01 Jan 2021 17:19 IST

Face it! Here’s your feedback

IIT Kharagpur engineer Ranjan Kumar has turned a college project into an insights providing start-up

Thirty-three-year-old Ranjan Kumar runs Entropik Tech, an emotion AI start-up that uses facial recognition, brainwave mapping and eye tracking to help market researchers and companies get truer feedback on products than survey-based responses.

It was an idea born on campus, when the chemical engineer was studying for his BTech degree at IIT Kharagpur between 2004 and 2008. That idea has now become a 72- people strong company that has attracted $8 million of funding. It is operationally profitable with revenues in the sub $5 million range, according to Kumar.


Ranjan Kumar, Founder, Entropik Tech




What was the student project?

While we were in college, we had an elective course called soft computing which covered upcoming topics like AI and neural networks.

I enrolled in that programme during my third year . In those days, AI was only a research-oriented topic and not the buzzword it is today. There were no classroom lessons in this course. We were given learning materials and told to do a project. This was in my sixth semester. I went about designing a soft computing tool that could capture facial expressions of a person, track eye movement, blink rates and so on on a camera and decode them. It could decipher emotions; if a person was happy, angry or sad. The project happened. And I moved on.

How and when did it become a venture?

After college, I joined ONGC and then subsequently ITC, where I was a project manager in its energy projects. In 2012, I plunged into entrepreneurship starting Oye Party.com, a consumer internet company, similar to Zomato but for nightlife places. It was acquired by an events company out of Bengaluru in 2014. That was my first stint in entrepreneurship.

Subsequently, I joined Citrus Payments in 2014 when it had just raised funding from Sequoia and was only a 14 people company. I was the first one to join the business team for South India, subsequently getting a national role. By 2017, I saw Citurs scaling to 700 people. Then it got acquired by PayU.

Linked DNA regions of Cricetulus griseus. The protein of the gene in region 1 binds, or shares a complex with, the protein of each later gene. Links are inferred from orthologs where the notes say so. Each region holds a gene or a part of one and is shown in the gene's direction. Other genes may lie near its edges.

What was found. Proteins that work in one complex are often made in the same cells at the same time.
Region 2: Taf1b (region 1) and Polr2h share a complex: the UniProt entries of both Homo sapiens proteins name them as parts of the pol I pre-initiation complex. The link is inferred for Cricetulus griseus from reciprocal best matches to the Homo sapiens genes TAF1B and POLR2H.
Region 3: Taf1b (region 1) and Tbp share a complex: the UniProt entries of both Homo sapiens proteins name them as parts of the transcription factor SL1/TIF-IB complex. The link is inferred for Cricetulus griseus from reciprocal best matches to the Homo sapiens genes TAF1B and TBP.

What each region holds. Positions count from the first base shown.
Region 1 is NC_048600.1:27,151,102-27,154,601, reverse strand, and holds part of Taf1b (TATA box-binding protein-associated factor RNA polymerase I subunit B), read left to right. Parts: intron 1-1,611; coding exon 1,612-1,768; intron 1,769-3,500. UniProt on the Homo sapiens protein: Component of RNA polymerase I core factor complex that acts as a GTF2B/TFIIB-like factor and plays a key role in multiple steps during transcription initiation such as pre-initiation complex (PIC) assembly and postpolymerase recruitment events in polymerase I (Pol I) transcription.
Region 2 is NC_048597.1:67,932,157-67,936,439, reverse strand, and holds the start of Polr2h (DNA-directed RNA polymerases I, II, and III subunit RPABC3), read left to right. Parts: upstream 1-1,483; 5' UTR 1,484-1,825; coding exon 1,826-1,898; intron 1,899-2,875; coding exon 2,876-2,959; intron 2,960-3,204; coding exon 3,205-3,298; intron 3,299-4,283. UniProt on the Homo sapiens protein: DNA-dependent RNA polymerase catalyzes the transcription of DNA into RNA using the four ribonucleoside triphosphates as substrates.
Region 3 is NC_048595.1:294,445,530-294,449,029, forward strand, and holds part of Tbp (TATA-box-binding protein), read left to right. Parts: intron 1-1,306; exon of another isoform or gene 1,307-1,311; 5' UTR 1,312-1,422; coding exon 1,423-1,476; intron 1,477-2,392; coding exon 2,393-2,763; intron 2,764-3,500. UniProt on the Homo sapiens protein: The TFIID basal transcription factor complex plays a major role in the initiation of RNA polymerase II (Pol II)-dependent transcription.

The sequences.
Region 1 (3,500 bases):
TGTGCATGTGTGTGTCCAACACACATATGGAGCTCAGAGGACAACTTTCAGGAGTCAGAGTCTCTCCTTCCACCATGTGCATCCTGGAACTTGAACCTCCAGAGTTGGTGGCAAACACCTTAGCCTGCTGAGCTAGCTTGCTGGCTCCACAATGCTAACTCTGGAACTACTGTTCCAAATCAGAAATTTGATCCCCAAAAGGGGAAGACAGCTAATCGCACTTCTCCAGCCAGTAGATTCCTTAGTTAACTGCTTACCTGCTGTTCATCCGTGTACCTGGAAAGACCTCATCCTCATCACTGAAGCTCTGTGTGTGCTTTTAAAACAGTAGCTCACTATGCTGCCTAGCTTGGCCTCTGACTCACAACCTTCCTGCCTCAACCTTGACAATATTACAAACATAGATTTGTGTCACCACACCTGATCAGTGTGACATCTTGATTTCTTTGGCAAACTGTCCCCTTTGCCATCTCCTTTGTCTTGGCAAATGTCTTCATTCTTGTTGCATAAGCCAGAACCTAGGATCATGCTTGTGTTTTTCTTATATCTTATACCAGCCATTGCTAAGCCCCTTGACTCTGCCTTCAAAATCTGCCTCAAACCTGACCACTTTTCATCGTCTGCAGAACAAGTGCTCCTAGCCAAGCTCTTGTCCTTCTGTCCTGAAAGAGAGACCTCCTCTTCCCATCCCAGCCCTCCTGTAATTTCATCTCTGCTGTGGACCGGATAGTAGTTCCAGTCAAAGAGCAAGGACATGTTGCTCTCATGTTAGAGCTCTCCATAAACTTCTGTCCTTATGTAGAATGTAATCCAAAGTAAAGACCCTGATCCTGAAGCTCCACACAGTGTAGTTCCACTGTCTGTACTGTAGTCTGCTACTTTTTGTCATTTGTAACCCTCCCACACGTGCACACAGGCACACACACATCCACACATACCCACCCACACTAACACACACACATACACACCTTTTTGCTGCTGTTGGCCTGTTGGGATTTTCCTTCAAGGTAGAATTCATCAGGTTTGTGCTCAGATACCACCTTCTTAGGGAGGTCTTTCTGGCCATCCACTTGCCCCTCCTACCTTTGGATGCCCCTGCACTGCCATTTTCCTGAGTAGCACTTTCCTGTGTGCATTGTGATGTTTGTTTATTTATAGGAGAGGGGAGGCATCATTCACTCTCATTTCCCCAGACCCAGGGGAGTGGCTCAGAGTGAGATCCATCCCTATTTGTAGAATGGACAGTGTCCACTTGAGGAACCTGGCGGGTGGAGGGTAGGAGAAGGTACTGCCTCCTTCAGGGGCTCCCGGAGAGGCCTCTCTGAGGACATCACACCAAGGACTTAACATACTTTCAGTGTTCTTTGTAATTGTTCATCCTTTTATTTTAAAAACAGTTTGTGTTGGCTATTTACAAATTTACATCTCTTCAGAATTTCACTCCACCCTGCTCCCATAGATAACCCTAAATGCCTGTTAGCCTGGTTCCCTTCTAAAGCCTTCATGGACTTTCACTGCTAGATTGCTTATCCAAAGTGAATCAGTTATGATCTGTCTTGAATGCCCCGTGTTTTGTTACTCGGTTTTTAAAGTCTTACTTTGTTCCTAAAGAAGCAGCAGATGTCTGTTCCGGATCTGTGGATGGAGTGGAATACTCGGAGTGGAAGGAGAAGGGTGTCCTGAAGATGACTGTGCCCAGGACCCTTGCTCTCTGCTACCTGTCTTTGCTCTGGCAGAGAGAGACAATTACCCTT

After Citrus got acquired, there was not much for me to do there. I was looking at what next. I felt that in India there had to be something that was not an app or download-based enterprise. I wanted to do something based on first principles. That was when I recalled my B.Tech project.

Brands spend huge amounts of money to gather consumer insights but it is mostly done through surveys. I felt there was an opportunity of using emotion technology to start understanding consumer behaviour during the time they watch ads or try out new products.

Did you get funded?

To start with I funded myself. Later Bharat Innovation Fund invested in us in 2018 as the first seed round. Subsequently, we got an $8 million Series, a funding led by Alpha Wave Incubation
Group. In my journey I have filed 17 patents on the subject. Globally we are now among top three emotion tech companies.

A lot of engineers do their MBAs. You did not feel the need to go to B-school?

I wrote all those exams. Got calls from Ivy League colleges. But I spoke to some of my seniors and they said if you want to take the entrepreneurial route, do it now, rather than go to B-school and be saddled with educational loans to pay off.

Are you in touch with your alma mater?

I am very active in the entrepreneur cell of IIT Kharagpur. We never had the guts to start a company straight out of college. I see that changing now.